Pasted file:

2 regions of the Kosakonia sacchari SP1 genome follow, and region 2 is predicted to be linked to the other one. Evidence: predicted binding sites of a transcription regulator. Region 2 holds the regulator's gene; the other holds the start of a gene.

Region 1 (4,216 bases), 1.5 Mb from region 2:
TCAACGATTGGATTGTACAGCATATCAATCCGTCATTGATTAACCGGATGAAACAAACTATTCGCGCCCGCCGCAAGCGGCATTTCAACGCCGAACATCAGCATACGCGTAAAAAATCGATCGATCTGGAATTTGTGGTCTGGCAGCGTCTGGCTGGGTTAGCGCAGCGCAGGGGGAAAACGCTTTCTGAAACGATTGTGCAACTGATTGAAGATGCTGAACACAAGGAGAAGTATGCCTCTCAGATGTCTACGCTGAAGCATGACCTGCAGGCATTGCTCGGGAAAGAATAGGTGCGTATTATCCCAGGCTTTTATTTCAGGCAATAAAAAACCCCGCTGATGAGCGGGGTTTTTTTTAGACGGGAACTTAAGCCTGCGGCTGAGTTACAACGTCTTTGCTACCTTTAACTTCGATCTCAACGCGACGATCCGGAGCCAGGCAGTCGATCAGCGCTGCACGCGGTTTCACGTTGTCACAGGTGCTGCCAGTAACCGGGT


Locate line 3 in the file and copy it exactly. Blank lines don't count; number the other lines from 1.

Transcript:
TCAACGATTGGATTGTACAGCATATCAATCCGTCATTGATTAACCGGATGAAACAAACTATTCGCGCCCGCCGCAAGCGGCATTTCAACGCCGAACATCAGCATACGCGTAAAAAATCGATCGATCTGGAATTTGTGGTCTGGCAGCGTCTGGCTGGGTTAGCGCAGCGCAGGGGGAAAACGCTTTCTGAAACGATTGTGCAACTGATTGAAGATGCTGAACACAAGGAGAAGTATGCCTCTCAGATGTCTACGCTGAAGCATGACCTGCAGGCATTGCTCGGGAAAGAATAGGTGCGTATTATCCCAGGCTTTTATTTCAGGCAATAAAAAACCCCGCTGATGAGCGGGGTTTTTTTTAGACGGGAACTTAAGCCTGCGGCTGAGTTACAACGTCTTTGCTACCTTTAACTTCGATCTCAACGCGACGATCCGGAGCCAGGCAGTCGATCAGCGCTGCACGCGGTTTCACGTTGTCACAGGTGCTGCCAGTAACCGGGT